Twin Lakes Reservoir is located 13 miles south of Leadville. The Twin Lakes System diverts water from the Roaring Fork River to Twin Lakes which was a natural lake bed enlarged and impounded by Twin Lakes Dam. The reservoir sits on Lake Creek which runs down from Independence Pass. The Independence Pass Transmountain Diversion system is owned and operated by the Twin Lakes Reservoir and Canal Company. Twin Lakes Reservoir was later enlarged as part of the Fryingpan- Arkansas Project by the U.S. Bureau of Reclamation from 1978-1980. Twin Lakes has a capacity of 141,000 acre-feet. Water from the Fryingpan-Arkansas Project is delivered to Twin Lakes Reservoir through the Mt. Elbert Power Plant.
Mary’s Lake
Mary's Lake is a natural basin, that was enlarged in 1949 as part of the Colorado-Big Thompson Project to regulate the flow of water to the Estes Park Power Plant by the Bureau of Reclamation. The Colorado River is delivered through the Adams Tunnel to the East Portal where water is subsequently routed to Mary's Lake. The lake is located southwest of Estes Park. Mary’s Lake also provides emergency storage for West Slope water if flow must be stopped. The lake has no natural inflow. Prospect Mountain Conduit and Tunnel carries water from Mary's Lake to the Estes Power Plant penstock.
Prewitt Reservoir
Prewitt Reservoir was constructed by the Morgan-Prewitt Reservoir Company. Water may be delivered to South Platte River by a two mile long outlet canal to the South Platte River where it is then delivered to individual shareholders that are located under various ditch systems or the water can also be delivered to South Platte Ditch via the Highline Canal. Water released from Prewitt Reservoir is used as a supplemental supply to the various ditch water supplies where the various shareholders are located.
Lewis Lake
Lewis Lake captures water in the Lewis Lake basin above the Bridal Veil Power Plant which is located near Telluride. A dam was constructed in 1903 to capture water in the lake where it is delivered by steel pipes to Blue Lake It is part of the Bridal Veil Blue Lake system which is delivers water to the Bridal Veil Power Plant via another pipeline to the generator. The power plant was originally built in 1904 to provide power to the Smuggler Mine and the Lewis Mill.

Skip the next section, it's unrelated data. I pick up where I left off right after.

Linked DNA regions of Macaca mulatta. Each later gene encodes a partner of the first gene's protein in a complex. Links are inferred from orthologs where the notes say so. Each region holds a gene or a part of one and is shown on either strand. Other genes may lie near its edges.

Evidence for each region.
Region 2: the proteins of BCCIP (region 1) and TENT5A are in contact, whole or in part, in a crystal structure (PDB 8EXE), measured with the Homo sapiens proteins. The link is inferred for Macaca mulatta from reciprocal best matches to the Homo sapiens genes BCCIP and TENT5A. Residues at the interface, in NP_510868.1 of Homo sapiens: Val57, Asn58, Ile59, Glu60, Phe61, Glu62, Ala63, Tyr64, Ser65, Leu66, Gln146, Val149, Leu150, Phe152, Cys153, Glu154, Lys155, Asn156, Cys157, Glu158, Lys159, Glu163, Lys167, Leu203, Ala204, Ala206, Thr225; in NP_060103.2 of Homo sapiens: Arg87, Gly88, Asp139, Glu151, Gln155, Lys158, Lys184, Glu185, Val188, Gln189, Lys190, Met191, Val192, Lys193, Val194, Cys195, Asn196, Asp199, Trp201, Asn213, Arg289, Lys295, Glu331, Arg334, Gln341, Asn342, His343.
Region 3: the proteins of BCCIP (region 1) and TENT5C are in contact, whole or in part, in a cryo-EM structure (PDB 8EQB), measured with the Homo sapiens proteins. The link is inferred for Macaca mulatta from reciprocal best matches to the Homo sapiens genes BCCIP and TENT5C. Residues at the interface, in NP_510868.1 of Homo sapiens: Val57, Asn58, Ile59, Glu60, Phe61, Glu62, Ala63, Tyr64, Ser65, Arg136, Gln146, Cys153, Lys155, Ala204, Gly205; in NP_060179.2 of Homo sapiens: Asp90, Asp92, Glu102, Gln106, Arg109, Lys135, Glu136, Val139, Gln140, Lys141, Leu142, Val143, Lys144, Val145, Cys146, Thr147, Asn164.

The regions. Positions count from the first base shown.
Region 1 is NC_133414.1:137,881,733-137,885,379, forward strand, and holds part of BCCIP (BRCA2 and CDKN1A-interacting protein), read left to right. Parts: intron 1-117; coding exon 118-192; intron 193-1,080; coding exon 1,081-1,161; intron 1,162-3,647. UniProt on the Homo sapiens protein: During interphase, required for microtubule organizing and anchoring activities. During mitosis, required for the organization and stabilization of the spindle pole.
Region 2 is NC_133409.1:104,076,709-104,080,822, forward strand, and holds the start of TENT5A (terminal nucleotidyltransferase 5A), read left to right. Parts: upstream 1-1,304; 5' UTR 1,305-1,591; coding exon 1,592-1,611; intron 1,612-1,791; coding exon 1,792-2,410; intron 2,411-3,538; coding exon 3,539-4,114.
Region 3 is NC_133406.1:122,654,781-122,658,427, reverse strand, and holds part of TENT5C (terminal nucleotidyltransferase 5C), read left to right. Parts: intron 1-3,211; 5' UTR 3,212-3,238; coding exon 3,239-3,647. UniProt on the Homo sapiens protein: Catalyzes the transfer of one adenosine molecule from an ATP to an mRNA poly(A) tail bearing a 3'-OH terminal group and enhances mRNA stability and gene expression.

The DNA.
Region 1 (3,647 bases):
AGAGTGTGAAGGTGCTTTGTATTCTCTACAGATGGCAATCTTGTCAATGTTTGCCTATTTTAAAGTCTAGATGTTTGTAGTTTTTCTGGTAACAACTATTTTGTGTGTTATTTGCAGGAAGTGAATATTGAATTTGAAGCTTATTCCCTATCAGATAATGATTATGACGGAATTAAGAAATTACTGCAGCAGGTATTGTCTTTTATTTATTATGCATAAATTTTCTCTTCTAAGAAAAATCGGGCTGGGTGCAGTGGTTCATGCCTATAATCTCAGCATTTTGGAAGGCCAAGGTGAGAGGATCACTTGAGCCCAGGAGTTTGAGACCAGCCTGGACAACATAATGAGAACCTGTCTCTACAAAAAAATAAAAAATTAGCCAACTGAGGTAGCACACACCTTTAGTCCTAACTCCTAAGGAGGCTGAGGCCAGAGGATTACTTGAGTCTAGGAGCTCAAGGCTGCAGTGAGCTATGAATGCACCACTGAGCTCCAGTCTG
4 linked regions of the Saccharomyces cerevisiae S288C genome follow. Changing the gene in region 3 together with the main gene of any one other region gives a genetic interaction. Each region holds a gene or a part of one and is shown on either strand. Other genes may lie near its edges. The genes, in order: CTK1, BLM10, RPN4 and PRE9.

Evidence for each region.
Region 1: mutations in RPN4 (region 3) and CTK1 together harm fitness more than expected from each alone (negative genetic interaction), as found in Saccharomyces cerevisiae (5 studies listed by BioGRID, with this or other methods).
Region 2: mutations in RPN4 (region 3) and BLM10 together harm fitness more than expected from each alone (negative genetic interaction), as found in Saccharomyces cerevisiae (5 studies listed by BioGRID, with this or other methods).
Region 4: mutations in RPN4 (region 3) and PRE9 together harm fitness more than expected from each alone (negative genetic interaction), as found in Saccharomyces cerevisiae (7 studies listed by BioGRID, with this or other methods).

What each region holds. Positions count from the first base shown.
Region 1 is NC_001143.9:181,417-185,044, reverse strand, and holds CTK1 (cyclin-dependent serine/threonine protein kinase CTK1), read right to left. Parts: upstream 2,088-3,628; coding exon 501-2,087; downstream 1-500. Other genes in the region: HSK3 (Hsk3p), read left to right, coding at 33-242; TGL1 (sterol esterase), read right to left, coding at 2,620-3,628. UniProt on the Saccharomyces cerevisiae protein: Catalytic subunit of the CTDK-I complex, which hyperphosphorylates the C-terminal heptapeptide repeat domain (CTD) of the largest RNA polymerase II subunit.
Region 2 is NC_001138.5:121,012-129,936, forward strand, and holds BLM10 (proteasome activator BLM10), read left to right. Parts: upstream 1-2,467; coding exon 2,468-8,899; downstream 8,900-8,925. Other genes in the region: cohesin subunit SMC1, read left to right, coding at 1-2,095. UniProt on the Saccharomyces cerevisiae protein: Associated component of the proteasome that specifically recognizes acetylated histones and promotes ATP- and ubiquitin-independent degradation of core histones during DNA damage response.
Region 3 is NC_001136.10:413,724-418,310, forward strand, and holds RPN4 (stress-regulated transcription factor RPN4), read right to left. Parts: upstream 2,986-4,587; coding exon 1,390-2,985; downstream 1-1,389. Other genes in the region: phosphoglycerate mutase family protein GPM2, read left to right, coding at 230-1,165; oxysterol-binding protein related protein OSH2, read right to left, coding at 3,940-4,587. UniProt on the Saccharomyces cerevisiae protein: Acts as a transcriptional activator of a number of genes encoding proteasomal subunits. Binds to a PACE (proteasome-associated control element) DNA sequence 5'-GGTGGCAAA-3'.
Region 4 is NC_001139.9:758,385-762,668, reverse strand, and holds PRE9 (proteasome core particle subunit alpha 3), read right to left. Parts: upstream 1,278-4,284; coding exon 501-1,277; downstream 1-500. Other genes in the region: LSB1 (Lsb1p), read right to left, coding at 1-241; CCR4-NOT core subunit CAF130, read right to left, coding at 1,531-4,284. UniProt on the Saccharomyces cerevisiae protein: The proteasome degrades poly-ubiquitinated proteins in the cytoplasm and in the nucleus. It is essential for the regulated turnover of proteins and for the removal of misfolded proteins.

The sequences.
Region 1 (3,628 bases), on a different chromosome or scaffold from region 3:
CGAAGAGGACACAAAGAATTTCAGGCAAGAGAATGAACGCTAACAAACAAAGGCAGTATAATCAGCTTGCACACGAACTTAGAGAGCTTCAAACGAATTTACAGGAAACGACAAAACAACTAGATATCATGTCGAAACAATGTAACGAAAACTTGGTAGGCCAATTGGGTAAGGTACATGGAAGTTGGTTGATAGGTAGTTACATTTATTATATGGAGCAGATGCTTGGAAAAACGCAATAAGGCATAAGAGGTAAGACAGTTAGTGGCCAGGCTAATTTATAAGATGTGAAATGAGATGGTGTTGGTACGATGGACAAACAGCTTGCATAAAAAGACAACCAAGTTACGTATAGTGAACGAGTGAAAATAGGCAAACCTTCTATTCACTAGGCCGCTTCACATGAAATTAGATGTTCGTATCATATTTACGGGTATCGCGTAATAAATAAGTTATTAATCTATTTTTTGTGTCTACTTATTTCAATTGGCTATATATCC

Blue Mesa Reservoir
Blue Mesa Reservoir is the largest lake in Colorado. It is also the highest and most popular of the three lakes formed by damming the Gunnison River in stages during the 1960's and 1970's. Completed in October 1965 by the Bureau of Reclamation, Blue Mesa Dam is a 342-foot-high compacted earth and rock structure. At its greatest storage capacity (7,519' in elevation), Blue Mesa Lake is a 9,000-acre lake with some 96 miles of shoreline.
Moffat Tunnel Collection System
The Moffat Tunnel Collection System, also known as the Fraser System, began operating in 1936. The Denver Water Board captures the water from the Fraser River and its tributaries near the towns of Winter Park and Fraser area. The Diversion system fans out from the west portal of the Moffat Tunnel and collects water through a combination of open and closed conduits and canal systems having a total length of 27.7 miles. The system includes concrete and steel pipes, tunnels, siphons which includes the Winter Park Ski Area Siphon and open and closed canals.
Electra Lake
The Tacoma Hydroelectric Project is located about 20 miles north of Durango, Colorado, on a high intermountain plateau west of the Animas River in La Plata and San Juan Counties. Water for Tacoma Power Plant originates from three drainage basins: Cascade Creek, Little Cascade Creek, and Elbert Creek. The main water storage reservoir is Electra Lake. The Electra Lake project was constructed in 1903 and 1906. An 11,400 foot long steel pipeline extends from Electra Lake to the Tacoma powerhouse. Due to excessive seepage and deterioration, the dam and most of its major appurtenances were reconstructed in 1980 and 1981.
Green Mountain Reservoir
Green Mountain Reservoir is located on the Blue River approximately twelve miles southeast of Kremmling. Constructed between 1938 and 1943 by the Bureau of Reclamation, the reservoir provides compensatory storage to West Slope residents for water diverted to the East Slope via the Colorado-Big Thompson Project (C-BT Project). Green Mountain reservoir, dam, and power plant were the first C-BT Project features to be constructed. Green Mountain Power Plant was the first power unit of the C-BT Project to produce electricity. It began power production in May 1943. It is one of six power plants - the only one on the West Slope - in the Colorado-Big Thompson Project.